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The people behind the development of Horizon Zero Dawn describe the way they coped with various technical challenges encountered during the production.
There are a lot of game studios out there. But there are some studios, that kind of stand out. And not just because of their technical expertise, or because of dedication or revolutionary gameplay design. They stand out because of the inner freedom and tremendous courage. Guerrilla Games is one of those truly courageous studios, because Horizon: Zero Dawn is an incredibly brave game. It pushes the boundaries in terms of graphics, production techniques, design, and even story.
Back when the whole thing started, the idea of robotic dinosaurs in the vast and lush open world seemed a bit odd. I remember listening to the talk from Angie Smets, where she discussed the production and all the troubles they’ve faced, and it just felt incredible that the game was actually shipped. There were doubts, there were fears, but the team managed to overcome all of these problems and turn their open world experiment into a magnificent triumph. Today we present to you our interview with the people behind this massive title, celebrating the amazing technical and artistic achievements.
Here are the people from Guerrilla who took part in this talk:
- MISJA BAAS – Art Director
- MICHIEL VAN DER LEEUW – Technical Director
- RODERICK VAN DER STEEN – Lead Lighting Artist
- GILBERT SANDERS – Principle Artist
- ARJAN BAK – Game Designer
We designed the bunkers to provide a strong contrast to the natural world above ground. The bunkers were key in providing story beats and emotional connection to the old world, while the Cauldrons were important for gaining skills and giving the player a view into the utterly alien inner workings of an AI-controlled robot factory. In that sense, the two environments are almost diametrical opposites of each other.
They came a little late into the project, so we had to be smart in how to build them. The biggest challenge we faced was that there was a limited set of components to build these environments with since the amount of real estate they covered was tiny compared to the world above ground. This made it tricky to create enough variation and standout moments, which could potentially lead to dull environments.
Gary Buchanan – Principal
Steven de Vries
Bo van Oord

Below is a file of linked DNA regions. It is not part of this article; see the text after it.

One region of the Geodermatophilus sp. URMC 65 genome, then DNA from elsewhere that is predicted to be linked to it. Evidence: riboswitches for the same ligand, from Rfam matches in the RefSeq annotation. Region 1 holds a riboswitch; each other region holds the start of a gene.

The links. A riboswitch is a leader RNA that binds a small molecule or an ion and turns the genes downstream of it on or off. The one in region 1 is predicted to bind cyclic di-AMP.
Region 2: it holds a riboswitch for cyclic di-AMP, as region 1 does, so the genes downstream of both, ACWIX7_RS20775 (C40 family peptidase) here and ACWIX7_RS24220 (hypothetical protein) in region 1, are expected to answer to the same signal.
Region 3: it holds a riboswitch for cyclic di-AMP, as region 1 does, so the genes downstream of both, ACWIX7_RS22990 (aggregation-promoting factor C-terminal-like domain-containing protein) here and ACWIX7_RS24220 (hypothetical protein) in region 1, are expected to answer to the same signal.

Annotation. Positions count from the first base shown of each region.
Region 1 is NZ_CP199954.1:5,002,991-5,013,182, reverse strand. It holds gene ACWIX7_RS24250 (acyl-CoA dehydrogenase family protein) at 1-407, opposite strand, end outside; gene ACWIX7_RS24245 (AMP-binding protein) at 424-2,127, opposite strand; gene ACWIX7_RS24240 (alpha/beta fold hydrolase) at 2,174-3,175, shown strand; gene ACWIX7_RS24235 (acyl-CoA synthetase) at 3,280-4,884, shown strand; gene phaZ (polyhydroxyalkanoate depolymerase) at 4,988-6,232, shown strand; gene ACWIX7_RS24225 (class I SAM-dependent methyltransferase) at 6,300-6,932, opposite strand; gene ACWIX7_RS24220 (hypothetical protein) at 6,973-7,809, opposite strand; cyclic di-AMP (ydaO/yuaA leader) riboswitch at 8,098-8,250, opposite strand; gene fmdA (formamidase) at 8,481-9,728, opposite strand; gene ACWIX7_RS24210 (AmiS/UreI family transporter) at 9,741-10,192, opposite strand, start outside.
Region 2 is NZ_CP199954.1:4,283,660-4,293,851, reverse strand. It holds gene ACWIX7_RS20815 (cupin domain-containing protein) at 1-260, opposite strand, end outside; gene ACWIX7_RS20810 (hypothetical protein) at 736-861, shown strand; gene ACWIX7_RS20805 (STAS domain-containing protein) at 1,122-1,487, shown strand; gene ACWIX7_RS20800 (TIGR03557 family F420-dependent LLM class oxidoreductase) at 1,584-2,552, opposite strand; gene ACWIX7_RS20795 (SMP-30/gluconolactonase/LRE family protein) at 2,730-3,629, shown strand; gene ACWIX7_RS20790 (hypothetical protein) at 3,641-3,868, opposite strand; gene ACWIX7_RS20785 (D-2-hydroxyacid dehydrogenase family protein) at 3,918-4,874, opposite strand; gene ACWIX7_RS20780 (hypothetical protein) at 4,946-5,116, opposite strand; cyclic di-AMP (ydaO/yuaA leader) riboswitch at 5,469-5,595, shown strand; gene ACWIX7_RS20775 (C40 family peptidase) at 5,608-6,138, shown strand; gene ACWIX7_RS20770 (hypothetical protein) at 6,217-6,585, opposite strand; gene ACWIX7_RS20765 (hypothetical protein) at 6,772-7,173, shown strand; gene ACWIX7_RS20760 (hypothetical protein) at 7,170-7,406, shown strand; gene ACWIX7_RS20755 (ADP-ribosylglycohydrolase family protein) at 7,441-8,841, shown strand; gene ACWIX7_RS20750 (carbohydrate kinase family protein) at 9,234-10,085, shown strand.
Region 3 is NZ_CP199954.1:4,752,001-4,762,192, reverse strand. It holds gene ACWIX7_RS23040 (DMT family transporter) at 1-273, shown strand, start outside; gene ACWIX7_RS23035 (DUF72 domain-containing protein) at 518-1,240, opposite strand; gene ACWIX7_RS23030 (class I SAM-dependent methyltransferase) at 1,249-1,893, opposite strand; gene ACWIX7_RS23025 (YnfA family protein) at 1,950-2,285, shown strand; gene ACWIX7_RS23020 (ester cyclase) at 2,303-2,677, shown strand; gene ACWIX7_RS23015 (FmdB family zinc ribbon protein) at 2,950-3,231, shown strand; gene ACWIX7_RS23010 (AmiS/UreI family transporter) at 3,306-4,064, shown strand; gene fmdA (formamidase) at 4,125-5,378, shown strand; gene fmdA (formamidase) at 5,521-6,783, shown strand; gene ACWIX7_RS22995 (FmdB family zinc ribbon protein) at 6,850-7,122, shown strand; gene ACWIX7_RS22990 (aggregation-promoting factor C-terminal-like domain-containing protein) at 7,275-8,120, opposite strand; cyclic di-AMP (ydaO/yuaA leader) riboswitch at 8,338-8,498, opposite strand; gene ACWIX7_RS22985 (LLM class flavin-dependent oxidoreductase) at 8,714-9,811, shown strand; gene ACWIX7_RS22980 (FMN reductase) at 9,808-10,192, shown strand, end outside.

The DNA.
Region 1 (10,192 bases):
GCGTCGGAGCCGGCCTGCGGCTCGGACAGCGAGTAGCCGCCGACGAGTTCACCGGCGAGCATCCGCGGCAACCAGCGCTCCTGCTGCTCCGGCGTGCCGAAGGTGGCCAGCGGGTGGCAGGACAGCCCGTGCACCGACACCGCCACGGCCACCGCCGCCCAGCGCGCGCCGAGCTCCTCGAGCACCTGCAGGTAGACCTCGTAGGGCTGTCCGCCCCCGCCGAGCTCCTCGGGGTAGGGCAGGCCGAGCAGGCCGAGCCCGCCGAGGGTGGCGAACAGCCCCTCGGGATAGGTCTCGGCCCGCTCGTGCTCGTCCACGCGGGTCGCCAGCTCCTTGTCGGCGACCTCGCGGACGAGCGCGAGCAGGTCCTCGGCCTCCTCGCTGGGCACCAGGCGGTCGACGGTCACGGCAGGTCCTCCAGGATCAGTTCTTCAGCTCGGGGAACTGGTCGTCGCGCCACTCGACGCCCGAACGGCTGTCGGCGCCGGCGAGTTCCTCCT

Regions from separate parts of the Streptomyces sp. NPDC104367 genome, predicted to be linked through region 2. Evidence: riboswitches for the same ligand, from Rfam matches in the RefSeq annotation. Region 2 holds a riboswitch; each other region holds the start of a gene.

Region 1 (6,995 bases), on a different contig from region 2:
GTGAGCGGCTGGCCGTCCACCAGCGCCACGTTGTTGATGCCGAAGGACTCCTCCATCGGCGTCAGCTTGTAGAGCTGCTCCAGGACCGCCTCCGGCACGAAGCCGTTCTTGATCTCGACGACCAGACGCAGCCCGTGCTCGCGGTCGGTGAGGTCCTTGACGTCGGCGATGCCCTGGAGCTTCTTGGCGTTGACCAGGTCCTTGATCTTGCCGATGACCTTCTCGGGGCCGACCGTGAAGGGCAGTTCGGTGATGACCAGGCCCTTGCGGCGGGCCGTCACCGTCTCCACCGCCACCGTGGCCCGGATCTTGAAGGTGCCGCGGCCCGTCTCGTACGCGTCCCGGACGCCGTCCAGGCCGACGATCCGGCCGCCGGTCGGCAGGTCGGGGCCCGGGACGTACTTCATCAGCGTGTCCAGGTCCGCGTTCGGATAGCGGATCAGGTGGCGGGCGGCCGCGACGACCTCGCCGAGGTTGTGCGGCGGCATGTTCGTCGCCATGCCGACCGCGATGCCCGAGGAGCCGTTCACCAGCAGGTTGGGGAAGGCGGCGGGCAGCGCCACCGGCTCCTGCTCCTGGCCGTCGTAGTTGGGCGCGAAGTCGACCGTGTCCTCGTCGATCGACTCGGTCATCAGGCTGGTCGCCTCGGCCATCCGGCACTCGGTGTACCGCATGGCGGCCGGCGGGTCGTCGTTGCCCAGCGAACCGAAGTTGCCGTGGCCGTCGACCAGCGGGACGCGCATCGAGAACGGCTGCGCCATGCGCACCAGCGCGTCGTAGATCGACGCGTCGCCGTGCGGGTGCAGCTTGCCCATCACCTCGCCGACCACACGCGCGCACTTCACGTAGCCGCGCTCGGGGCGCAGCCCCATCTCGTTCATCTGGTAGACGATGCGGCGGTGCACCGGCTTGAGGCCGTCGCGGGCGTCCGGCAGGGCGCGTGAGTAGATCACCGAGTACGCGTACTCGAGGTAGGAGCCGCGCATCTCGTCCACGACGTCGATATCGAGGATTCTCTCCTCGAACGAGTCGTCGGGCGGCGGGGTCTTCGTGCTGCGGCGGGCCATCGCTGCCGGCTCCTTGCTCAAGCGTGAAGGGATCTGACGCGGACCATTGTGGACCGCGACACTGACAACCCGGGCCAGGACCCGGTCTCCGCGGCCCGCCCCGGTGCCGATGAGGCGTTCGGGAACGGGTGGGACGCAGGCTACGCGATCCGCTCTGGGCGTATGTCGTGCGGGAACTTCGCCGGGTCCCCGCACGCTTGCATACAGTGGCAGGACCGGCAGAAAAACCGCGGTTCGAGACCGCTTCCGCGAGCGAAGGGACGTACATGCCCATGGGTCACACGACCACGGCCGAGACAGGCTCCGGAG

Roderick van der Steen – Lead
Kristal Plain – Bunker Interiors
Julian Fries – Cinematics
Maarten van der Gaag – Art Direction /Tech Wizard
Images from Misja Baas Artstation portfolio.
To mitigate that risk, we covered the bunkers in stalactites and calcite or ice and snow. This let us create all kinds of formations, which help to break things up a bit and keep each space interesting. Our other solution was to add large holographic interfaces throughout the spaces to provide lighting and context. So even when consoles or machines in a room were mostly covered in gunk or ice, there would still be holographic displays floating over them to suggest the function of that room.
For the Cauldrons, it was basically a matter of an AI constructed this thing so go big, go crazy and treat the environment like a giant sculpture! We didn’t have a human element there to limit us, which was very nice.
Reinventing the pipeline
MICHIEL VAN DER LEEUW – Technical Director: We certainly had to code a lot of new stuff! Of course, we already had a rendering engine that we could use, and we’d already started working on drawing larger distances and vegetation/trees when we were doing Killzone Shadow Fall. However, most systems needed work; scripting, streaming, level editing and placement of assets all needed attention. For each subsystem, we looked at what was required to improve it, and either killed it and started from scrap or slowly iterated towards a point where it was up to par for an open world.
Preparing Decima Engine for a new open world concept
MICHIEL VAN DER LEEUW: This was one of the areas where we started from scrap. Our old workflow involved a lot of exporting from DCC (Digital Content Creation) packages, reloading the game, playing up to the point where you left off or flying around to find where you were making your art. It certainly wasn’t up to par with the state of the art in the field and didn’t map very well to open world development.
We took a lot of inspiration from commercial/public engines, but also found areas where we thought we could improve over them. We designed a new tools framework that integrated all of our workflows, where there was little to no file management and you could play directly in the editor, and we built that. It sounds easier than it was, of course. In reality, some of the tools came late (or not at all), and we made some mistakes, but in the end, we pulled it all together and now we have a very decent toolset which makes us much more efficient than we ever were before.
Here are some images, which can help you understand how did the environments actually looked like during 2014-2015. The images are taken from the Artstation portfolio of Jonathan BENAINOUS, who worked on the game during that period.